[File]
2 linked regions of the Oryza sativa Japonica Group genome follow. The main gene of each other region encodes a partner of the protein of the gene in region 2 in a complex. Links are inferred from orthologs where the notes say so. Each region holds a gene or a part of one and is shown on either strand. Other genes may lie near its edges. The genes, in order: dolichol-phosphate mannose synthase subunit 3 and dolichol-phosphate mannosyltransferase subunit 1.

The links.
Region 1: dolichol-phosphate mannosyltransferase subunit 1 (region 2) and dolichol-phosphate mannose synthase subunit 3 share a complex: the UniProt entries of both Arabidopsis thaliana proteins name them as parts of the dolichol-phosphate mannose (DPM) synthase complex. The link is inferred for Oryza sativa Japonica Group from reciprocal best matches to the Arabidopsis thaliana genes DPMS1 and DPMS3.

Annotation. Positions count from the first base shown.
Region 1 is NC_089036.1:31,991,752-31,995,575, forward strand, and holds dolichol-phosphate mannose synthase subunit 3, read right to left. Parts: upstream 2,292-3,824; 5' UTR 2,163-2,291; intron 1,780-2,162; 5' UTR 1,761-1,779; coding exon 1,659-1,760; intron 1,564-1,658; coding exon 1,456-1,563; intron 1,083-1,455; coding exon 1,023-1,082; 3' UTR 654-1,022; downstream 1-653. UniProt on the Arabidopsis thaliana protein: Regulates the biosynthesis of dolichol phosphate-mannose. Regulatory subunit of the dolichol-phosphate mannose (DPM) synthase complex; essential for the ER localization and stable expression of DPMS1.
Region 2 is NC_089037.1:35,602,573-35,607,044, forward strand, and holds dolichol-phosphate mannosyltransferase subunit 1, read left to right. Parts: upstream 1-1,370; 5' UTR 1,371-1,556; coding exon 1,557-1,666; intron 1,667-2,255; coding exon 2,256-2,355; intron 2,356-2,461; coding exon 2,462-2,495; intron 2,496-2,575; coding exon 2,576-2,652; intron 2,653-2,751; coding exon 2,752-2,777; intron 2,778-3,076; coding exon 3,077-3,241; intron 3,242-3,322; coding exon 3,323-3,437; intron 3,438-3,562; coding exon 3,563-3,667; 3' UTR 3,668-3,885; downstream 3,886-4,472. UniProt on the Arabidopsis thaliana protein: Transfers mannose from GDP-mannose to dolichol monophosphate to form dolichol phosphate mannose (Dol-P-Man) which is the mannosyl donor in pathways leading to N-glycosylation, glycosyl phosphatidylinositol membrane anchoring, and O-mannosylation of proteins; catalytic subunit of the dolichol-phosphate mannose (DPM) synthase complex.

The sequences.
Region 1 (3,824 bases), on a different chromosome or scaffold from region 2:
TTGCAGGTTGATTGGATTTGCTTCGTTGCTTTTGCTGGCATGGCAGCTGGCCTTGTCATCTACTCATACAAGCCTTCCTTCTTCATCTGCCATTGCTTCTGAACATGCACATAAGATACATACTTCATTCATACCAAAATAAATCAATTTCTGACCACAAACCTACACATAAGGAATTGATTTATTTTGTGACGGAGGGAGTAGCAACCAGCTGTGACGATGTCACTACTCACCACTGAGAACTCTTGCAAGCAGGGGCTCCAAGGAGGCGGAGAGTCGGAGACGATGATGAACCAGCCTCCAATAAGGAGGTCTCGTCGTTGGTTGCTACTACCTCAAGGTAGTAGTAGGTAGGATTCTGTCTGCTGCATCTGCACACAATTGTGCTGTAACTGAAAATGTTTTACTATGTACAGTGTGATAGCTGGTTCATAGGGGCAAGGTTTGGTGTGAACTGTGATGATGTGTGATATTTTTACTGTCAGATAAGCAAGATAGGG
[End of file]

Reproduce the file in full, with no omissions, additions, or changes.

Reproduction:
2 linked regions of the Oryza sativa Japonica Group genome follow. The main gene of each other region encodes a partner of the protein of the gene in region 2 in a complex. Links are inferred from orthologs where the notes say so. Each region holds a gene or a part of one and is shown on either strand. Other genes may lie near its edges. The genes, in order: dolichol-phosphate mannose synthase subunit 3 and dolichol-phosphate mannosyltransferase subunit 1.

The links.
Region 1: dolichol-phosphate mannosyltransferase subunit 1 (region 2) and dolichol-phosphate mannose synthase subunit 3 share a complex: the UniProt entries of both Arabidopsis thaliana proteins name them as parts of the dolichol-phosphate mannose (DPM) synthase complex. The link is inferred for Oryza sativa Japonica Group from reciprocal best matches to the Arabidopsis thaliana genes DPMS1 and DPMS3.

Annotation. Positions count from the first base shown.
Region 1 is NC_089036.1:31,991,752-31,995,575, forward strand, and holds dolichol-phosphate mannose synthase subunit 3, read right to left. Parts: upstream 2,292-3,824; 5' UTR 2,163-2,291; intron 1,780-2,162; 5' UTR 1,761-1,779; coding exon 1,659-1,760; intron 1,564-1,658; coding exon 1,456-1,563; intron 1,083-1,455; coding exon 1,023-1,082; 3' UTR 654-1,022; downstream 1-653. UniProt on the Arabidopsis thaliana protein: Regulates the biosynthesis of dolichol phosphate-mannose. Regulatory subunit of the dolichol-phosphate mannose (DPM) synthase complex; essential for the ER localization and stable expression of DPMS1.
Region 2 is NC_089037.1:35,602,573-35,607,044, forward strand, and holds dolichol-phosphate mannosyltransferase subunit 1, read left to right. Parts: upstream 1-1,370; 5' UTR 1,371-1,556; coding exon 1,557-1,666; intron 1,667-2,255; coding exon 2,256-2,355; intron 2,356-2,461; coding exon 2,462-2,495; intron 2,496-2,575; coding exon 2,576-2,652; intron 2,653-2,751; coding exon 2,752-2,777; intron 2,778-3,076; coding exon 3,077-3,241; intron 3,242-3,322; coding exon 3,323-3,437; intron 3,438-3,562; coding exon 3,563-3,667; 3' UTR 3,668-3,885; downstream 3,886-4,472. UniProt on the Arabidopsis thaliana protein: Transfers mannose from GDP-mannose to dolichol monophosphate to form dolichol phosphate mannose (Dol-P-Man) which is the mannosyl donor in pathways leading to N-glycosylation, glycosyl phosphatidylinositol membrane anchoring, and O-mannosylation of proteins; catalytic subunit of the dolichol-phosphate mannose (DPM) synthase complex.

The sequences.
Region 1 (3,824 bases), on a different chromosome or scaffold from region 2:
TTGCAGGTTGATTGGATTTGCTTCGTTGCTTTTGCTGGCATGGCAGCTGGCCTTGTCATCTACTCATACAAGCCTTCCTTCTTCATCTGCCATTGCTTCTGAACATGCACATAAGATACATACTTCATTCATACCAAAATAAATCAATTTCTGACCACAAACCTACACATAAGGAATTGATTTATTTTGTGACGGAGGGAGTAGCAACCAGCTGTGACGATGTCACTACTCACCACTGAGAACTCTTGCAAGCAGGGGCTCCAAGGAGGCGGAGAGTCGGAGACGATGATGAACCAGCCTCCAATAAGGAGGTCTCGTCGTTGGTTGCTACTACCTCAAGGTAGTAGTAGGTAGGATTCTGTCTGCTGCATCTGCACACAATTGTGCTGTAACTGAAAATGTTTTACTATGTACAGTGTGATAGCTGGTTCATAGGGGCAAGGTTTGGTGTGAACTGTGATGATGTGTGATATTTTTACTGTCAGATAAGCAAGATAGGG